A Milestone of the Millennium: Bach’s St. Matthew Passion

What an unexpected delight on Good Friday to see today’s excellent Deceptive Cadence blog from my old my mates at NPR devoted to a program we produced 14 years ago, as part of our ambitious Milestones of the Millennium series.

A Visitor’s Guide To Bach’s ‘St. Matthew Passion’

And I do mean ambitious: We attempted nothing less than to “create a picture in sound of the pivotal events, places, movements, artists and musical works of the past 1000 years” through what amounted to a weekly documentary folded into our ongoing five-day-a-week production of Performance Today.   Oh yeah, and also with “build outs” on this newfangled Interwebs thingy.

PT’s Milestones of the Millennium Series

But wait -there was more! We also entered into a partnership with Sony Classical to create an entire Milestones of the Millennium CD project:  “The program series will be accompanied by Sony’s release of historic recordings highlighting the development of music over the past 1000 years. Each Sony Classical compact disc will contain musical choices inspired by the series, with liner notes written by the NPR commentators.”

High concept as hell, balanced by decidedly modest sales in the marketplace.  Doubt anyone has the entire collection, but I was surprised to see that after being out of print for quite some time, Sony has now made a few of the titles available as MP3 downloads on Amazon and other sites.  And you do see the odd CD copy for sale here and there.

But, bacj-s-bach-the-brook-and-the-wellspring-national-public-radio-milestones-of-the-millennium-0.jpgk to Bach:  Of the entire two years’ worth of productions, this program on Bach’s St. Matthew Passion was one of the very best, hosted by NPR’s Lynn Neary and produced by Jeffrey Freymann-Weyr.  It’s a “guided tour” through Bach’s St. Matthew Passion, with commentary from such luminaries as noated Bach scholars Christoph Wolff and MIchael Marissen, tenor Ian Bostridge, conductors Joshua Rifkin,Ton Koopman, and Kenneth Slowik, as well as soprano Ann Monoyios.  Take a listen here.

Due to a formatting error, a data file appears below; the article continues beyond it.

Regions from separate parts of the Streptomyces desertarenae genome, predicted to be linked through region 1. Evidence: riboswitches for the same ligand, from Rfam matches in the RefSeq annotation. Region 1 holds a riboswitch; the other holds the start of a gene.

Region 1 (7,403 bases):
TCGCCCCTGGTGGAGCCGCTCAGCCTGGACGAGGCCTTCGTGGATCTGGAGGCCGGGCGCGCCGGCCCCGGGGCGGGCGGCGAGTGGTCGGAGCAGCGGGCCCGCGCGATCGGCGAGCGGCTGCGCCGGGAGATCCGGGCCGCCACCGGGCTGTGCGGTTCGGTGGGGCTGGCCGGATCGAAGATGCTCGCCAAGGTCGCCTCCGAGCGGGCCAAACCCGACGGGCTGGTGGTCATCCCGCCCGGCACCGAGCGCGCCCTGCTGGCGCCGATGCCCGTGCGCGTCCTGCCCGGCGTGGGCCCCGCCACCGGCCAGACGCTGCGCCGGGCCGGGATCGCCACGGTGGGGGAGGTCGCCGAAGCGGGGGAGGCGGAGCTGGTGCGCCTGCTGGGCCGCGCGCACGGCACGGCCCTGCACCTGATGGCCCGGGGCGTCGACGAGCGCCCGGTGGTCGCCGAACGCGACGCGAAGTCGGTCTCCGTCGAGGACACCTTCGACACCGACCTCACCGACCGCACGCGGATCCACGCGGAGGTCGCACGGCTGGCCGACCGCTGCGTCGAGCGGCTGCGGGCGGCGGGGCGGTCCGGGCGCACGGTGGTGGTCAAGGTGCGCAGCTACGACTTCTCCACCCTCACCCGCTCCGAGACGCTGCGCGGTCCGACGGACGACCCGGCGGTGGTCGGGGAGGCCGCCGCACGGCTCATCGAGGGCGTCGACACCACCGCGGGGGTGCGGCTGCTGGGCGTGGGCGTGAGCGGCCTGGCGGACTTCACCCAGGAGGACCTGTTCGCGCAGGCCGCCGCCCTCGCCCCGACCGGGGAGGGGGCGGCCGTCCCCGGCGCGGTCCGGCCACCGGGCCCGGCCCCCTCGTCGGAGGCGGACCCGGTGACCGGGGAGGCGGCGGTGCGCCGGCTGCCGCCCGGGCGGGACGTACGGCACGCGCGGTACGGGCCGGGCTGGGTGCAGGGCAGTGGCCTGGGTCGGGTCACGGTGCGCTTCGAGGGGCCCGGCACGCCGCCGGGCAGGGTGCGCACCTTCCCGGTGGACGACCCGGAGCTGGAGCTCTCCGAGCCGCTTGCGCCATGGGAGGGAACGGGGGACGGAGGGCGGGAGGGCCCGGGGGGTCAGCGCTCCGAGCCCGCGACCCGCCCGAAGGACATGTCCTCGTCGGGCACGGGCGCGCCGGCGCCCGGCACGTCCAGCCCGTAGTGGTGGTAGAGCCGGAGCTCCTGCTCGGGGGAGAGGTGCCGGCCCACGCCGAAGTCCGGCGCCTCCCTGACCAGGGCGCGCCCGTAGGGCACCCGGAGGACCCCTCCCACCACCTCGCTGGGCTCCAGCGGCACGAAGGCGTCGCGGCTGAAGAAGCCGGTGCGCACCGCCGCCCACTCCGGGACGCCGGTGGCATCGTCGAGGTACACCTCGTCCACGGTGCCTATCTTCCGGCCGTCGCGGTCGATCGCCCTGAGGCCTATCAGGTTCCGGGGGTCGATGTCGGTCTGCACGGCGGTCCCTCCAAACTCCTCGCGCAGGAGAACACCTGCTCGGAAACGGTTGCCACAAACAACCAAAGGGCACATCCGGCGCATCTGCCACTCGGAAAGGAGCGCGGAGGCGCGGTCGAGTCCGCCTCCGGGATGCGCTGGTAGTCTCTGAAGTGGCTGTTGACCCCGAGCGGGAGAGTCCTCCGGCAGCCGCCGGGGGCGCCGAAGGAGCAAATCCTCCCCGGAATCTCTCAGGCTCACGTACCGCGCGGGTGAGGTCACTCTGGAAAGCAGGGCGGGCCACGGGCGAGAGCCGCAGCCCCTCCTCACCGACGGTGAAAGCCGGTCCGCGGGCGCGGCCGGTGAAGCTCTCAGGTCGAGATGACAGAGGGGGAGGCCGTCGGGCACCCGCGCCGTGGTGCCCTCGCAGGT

Incidentally, Bach was the subject of the very first MIlestones of Millennium program, which aired January 1, 1999.  It was called  Johann Sebastian Bach: The Brook and the Wellspring, featuring a commentary by the Boston Conservatory’s Jan Swafford“Using the metaphor suggested by the composer’s name (“Bach” is German for “brook”), Swafford explains how Bach emerged from a family of musicians to become perhaps the greatest master and innovator of all time.”

The Brook and the Wellspring

Prize-Winning Storytelling…in 25 Seconds

In and among the usual suspects to land Peabody Awards today (including AMC for Breaking Bad, NPR for The Race Card Project, FRONTLINE for the excellent NFL concussion expose “League of Denial,” and a host of other terrific PBS productions) was the first YouTube video ever to win. In the words of the judges:

“Short, simple and spot-on in its critique of rape culture, the ingenious PSA by two University of Oregon students takes just 25 seconds to make its point that real men treat women with respect.”

Amen.  Congrats to students Samantha Stendal and Aaron Blanton for such a succinct and brilliant little production.   The complete of Peabody winners for 2013 can be found here.

Happy

It’s the first day of Spring on the Calendar, and time to celebrate with some shades of happiness.  First up, the brilliant opening credits to Portlandia, the wacky ode to The City of Roses from the off-center minds of Fred Armisen and Carrie Brownstein, set to “Feel it all around” by the singer-songwriter Washed Out.  Beautiful mix of music and imagery that gets me every time.  Hey Mr. Mayor! Can we make this the new official City Song?   (And if you haven’t seen Portlandia…what are you waiting for?)

How about some long-delayed happiness captured on camera, as Stanford University scientist Andrei Dmitriyevich Linde— one of the main authors of the “inflationary cosmology” – e.g., what happened after the Big Bang – gets his entire life’s work validated?  “Happy” seems too mild a word for the powerful, deep sensation….but it makes me want to watch it again.

And finally, the Detroit Academy of the Arts and Sciences kids getting all “Happy.” with Pharrell’s hit.  Sure, it’s gone viral…and why not?  How can you not see this and smile?

A Frosty St. Paddy’s Day from The Chieftains

For St. Patrick’s Day 2014 in the still-snowbound Northeast (and even the Mid-Atlantic, thanks to last night’s storm), a performance by the Chieftains in the WGBH Fraser studio…

“The praties are dug and the frost is all over
Kitty lie over close to the wall”

For Pete’s Sake

PETESEEGER5string